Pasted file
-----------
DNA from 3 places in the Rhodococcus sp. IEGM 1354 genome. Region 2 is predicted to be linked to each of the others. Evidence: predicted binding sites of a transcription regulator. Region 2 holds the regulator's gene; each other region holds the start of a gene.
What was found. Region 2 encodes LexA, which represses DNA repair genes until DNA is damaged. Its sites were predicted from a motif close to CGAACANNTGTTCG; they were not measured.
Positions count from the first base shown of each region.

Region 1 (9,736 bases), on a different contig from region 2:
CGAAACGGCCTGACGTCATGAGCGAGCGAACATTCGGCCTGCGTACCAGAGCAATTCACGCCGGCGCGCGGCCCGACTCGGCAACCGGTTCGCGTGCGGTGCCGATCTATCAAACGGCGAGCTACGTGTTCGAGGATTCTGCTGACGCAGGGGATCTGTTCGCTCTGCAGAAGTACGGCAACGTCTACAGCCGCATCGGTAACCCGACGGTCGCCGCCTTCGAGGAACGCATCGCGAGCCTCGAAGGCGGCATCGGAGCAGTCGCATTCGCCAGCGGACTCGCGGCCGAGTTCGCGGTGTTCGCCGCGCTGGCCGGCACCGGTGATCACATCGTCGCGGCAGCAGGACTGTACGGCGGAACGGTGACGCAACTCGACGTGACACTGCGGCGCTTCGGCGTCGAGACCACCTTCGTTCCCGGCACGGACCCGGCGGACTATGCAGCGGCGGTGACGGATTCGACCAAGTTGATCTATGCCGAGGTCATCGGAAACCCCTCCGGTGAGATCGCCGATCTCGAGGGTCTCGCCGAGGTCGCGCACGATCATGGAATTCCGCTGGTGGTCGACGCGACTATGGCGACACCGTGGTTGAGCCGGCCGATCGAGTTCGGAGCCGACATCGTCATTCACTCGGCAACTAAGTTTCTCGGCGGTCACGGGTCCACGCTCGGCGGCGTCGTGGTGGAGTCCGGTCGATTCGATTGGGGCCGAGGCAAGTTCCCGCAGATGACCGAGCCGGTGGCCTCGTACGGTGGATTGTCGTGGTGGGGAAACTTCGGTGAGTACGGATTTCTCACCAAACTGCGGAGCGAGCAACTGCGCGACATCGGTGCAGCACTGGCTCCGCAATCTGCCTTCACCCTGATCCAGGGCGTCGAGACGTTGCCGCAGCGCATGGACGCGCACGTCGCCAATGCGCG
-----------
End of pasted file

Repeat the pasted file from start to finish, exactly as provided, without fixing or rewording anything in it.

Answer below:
DNA from 3 places in the Rhodococcus sp. IEGM 1354 genome. Region 2 is predicted to be linked to each of the others. Evidence: predicted binding sites of a transcription regulator. Region 2 holds the regulator's gene; each other region holds the start of a gene.
What was found. Region 2 encodes LexA, which represses DNA repair genes until DNA is damaged. Its sites were predicted from a motif close to CGAACANNTGTTCG; they were not measured.
Positions count from the first base shown of each region.

Region 1 (9,736 bases), on a different contig from region 2:
CGAAACGGCCTGACGTCATGAGCGAGCGAACATTCGGCCTGCGTACCAGAGCAATTCACGCCGGCGCGCGGCCCGACTCGGCAACCGGTTCGCGTGCGGTGCCGATCTATCAAACGGCGAGCTACGTGTTCGAGGATTCTGCTGACGCAGGGGATCTGTTCGCTCTGCAGAAGTACGGCAACGTCTACAGCCGCATCGGTAACCCGACGGTCGCCGCCTTCGAGGAACGCATCGCGAGCCTCGAAGGCGGCATCGGAGCAGTCGCATTCGCCAGCGGACTCGCGGCCGAGTTCGCGGTGTTCGCCGCGCTGGCCGGCACCGGTGATCACATCGTCGCGGCAGCAGGACTGTACGGCGGAACGGTGACGCAACTCGACGTGACACTGCGGCGCTTCGGCGTCGAGACCACCTTCGTTCCCGGCACGGACCCGGCGGACTATGCAGCGGCGGTGACGGATTCGACCAAGTTGATCTATGCCGAGGTCATCGGAAACCCCTCCGGTGAGATCGCCGATCTCGAGGGTCTCGCCGAGGTCGCGCACGATCATGGAATTCCGCTGGTGGTCGACGCGACTATGGCGACACCGTGGTTGAGCCGGCCGATCGAGTTCGGAGCCGACATCGTCATTCACTCGGCAACTAAGTTTCTCGGCGGTCACGGGTCCACGCTCGGCGGCGTCGTGGTGGAGTCCGGTCGATTCGATTGGGGCCGAGGCAAGTTCCCGCAGATGACCGAGCCGGTGGCCTCGTACGGTGGATTGTCGTGGTGGGGAAACTTCGGTGAGTACGGATTTCTCACCAAACTGCGGAGCGAGCAACTGCGCGACATCGGTGCAGCACTGGCTCCGCAATCTGCCTTCACCCTGATCCAGGGCGTCGAGACGTTGCCGCAGCGCATGGACGCGCACGTCGCCAATGCGCG